Policy Matters Blog
In This Section
Advocacy in a Time of Division
I recently came across a news story reporting on the rising levels of anxiety and stress amongst many Americans, and how the current political climate may be a contributing factor. At times, it can feel like we have further divided into different camps: Republican, Democrat, Progressive, Conservative, Libertarian, or Independent. How often do we find ourselves seeking out news and information from one particular source, removing Facebook friends with differing views, or avoiding awkward political discussions with extended family over holiday dinners? As school psychologists, we know that anxiety/stress is reduced when presenting stimuli are removed. Yet we also know the avoidance of stimuli (e.g., opinionated Uncle) can lead to significant and sometimes negative changes in our own behaviors (e.g., reduced likelihood in engaging in challenging discussions during Thanksgiving dinner). In the advocacy arena, the danger of disengagement is allowing someone else to dictate decision-making.
Much has been written about this new era of polarization as well as the importance of reaching across the aisle and getting a seat at the decision-making table. The importance of building allies in this quest cannot be overstated (see Game of Thrones, Season 8, Episode 3). Indeed, in my nearly decade of service with NASP and membership on the Government and Professional Relations Committee, we have actively sought to build coalitions across a number of organizations representing diverse constituencies. While school psychologists are pretty great (high fives all around!), we simply cannot advance our priorities without a broader community of supporters. During this past NASP convention, I was particularly struck by a comment from Paul Meyer on the importance of associations, "the purpose of an association is to achieve a goal or objective not possible by an individual." I believe that quote succinctly communicates the importance and potential of our collective advocacy work in advancing policy that will better the lives of the kids and families we serve. To accomplish this goal, we all need to be active in our advocacy efforts.
So, what is your (my, our) role in advocacy? How do we overcome the tendency to disengage or avoid challenging discussions? There are five steps for effective advocacy in this era of polarization.
First, take a moment of self-reflection and describe your personal values and beliefs. Having a clear understanding of one's own beliefs on a particular issue is an essential starting point to knowing (mis)alignment with the values and beliefs of an association or a policy platform. Know which positions are etched in stone and which are drawn in the sand.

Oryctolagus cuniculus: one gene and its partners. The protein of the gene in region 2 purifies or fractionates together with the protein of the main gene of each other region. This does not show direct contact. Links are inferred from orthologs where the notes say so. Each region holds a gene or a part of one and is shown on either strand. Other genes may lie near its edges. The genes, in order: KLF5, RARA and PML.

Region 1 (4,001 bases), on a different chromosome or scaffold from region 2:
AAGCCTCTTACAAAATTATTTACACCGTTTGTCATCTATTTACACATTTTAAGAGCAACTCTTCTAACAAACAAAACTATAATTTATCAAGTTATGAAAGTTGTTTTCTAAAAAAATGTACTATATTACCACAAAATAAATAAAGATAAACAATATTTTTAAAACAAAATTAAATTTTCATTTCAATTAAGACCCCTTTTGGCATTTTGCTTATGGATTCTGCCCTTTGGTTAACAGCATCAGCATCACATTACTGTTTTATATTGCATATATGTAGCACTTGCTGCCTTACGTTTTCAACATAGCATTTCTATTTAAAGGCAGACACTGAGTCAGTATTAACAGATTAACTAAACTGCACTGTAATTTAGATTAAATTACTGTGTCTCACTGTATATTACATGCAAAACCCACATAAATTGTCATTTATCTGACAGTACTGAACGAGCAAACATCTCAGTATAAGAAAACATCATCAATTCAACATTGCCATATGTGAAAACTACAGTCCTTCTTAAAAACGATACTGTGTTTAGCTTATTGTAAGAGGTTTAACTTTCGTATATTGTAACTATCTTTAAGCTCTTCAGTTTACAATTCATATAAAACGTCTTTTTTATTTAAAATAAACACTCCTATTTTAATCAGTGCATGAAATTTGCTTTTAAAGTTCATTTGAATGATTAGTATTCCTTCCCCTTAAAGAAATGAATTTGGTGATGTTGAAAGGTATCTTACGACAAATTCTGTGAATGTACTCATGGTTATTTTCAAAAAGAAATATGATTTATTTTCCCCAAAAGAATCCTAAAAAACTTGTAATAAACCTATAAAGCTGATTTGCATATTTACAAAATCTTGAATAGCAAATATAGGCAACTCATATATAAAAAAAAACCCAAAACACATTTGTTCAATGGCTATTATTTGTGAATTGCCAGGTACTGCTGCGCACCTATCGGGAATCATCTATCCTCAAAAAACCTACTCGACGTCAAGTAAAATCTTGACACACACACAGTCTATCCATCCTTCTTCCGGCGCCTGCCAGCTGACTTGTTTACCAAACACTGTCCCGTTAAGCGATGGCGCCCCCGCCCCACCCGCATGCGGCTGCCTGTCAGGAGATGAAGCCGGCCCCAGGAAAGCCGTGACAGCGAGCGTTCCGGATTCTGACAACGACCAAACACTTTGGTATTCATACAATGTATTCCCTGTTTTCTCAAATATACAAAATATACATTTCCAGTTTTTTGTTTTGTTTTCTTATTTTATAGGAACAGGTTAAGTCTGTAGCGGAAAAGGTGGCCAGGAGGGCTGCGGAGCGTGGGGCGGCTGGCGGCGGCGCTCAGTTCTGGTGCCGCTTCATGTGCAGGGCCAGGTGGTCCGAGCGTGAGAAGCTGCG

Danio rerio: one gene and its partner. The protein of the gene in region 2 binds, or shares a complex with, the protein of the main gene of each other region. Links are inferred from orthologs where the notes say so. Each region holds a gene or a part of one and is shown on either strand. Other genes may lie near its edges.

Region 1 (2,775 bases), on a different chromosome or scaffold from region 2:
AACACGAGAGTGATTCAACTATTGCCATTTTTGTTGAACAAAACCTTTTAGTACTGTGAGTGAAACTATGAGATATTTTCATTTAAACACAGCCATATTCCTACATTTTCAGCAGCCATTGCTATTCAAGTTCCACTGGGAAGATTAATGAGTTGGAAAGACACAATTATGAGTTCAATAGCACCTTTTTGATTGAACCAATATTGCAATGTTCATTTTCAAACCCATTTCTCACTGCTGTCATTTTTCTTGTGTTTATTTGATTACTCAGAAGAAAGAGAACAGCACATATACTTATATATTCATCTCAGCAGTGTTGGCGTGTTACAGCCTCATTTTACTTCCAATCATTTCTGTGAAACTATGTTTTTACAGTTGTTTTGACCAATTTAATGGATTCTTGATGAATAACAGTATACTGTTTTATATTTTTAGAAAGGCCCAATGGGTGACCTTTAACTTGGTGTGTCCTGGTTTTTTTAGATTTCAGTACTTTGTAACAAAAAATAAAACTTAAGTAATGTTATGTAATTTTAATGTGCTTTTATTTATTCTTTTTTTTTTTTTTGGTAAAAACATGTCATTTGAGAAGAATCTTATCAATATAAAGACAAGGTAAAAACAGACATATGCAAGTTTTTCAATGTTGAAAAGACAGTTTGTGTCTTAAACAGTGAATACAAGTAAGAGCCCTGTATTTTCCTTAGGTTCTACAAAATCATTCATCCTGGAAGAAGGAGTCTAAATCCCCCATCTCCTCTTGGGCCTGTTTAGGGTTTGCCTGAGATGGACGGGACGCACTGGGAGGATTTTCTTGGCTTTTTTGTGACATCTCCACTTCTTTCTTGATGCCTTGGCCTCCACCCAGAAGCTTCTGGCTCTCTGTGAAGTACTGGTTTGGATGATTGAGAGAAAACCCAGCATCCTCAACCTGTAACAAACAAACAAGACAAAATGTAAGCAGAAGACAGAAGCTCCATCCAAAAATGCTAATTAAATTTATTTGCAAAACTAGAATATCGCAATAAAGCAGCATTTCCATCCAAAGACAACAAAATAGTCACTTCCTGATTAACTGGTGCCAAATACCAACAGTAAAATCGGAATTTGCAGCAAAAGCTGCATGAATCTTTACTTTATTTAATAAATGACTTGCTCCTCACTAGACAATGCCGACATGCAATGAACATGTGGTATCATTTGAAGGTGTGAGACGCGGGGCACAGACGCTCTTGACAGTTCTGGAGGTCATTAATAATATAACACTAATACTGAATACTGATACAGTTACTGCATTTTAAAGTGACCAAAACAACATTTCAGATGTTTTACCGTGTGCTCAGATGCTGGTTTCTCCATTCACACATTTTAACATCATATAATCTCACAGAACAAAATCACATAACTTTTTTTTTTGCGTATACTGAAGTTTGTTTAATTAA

Second, define your ideal accomplishments through your advocacy efforts, without consideration of political or logistical hurdles. Knowing where your values are and where you hope your efforts to lead can be an effective method for outlining the advocacy distance that needs to be traveled.
Third, when advocating on behalf of someone or a larger group, remove the personal opinions and biases that we all have. A collective and coherent voice will always be more influential than a number of fragmented individual asks. Consensus building within your organization is a necessary pre-requisite.
Fourth, focus on what matters. Regardless of which tribe one may ascribe to, we are all pro-kid. Emphasizing the positive potential of a specific proposal for children is a great starting point for finding common ground. Connecting this policy with your organizations goals (data!) and the stakeholder's values is even better. Remember that policy is made by value and fact, but not necessarily in equal quantities.
Lastly, be willing to take that first advocacy step. There is a large range of advocacy activities for the both new and experienced advocates. The willingness to advocate, especially in a time of polarization, is the most important component of the advocacy process. Yes it can be scary, and yes there is a strong likelihood of disagreement with some stakeholders, yet it is better to be a voice at the decision-making table than ruminating on what could have been.
School psychologists may never have the same number of members or amount of resources as other advocacy groups. Thus, we do not have the luxury of silence! We all can engage in advocacy by taking these steps and continuously build towards a better tomorrow even in a divided today.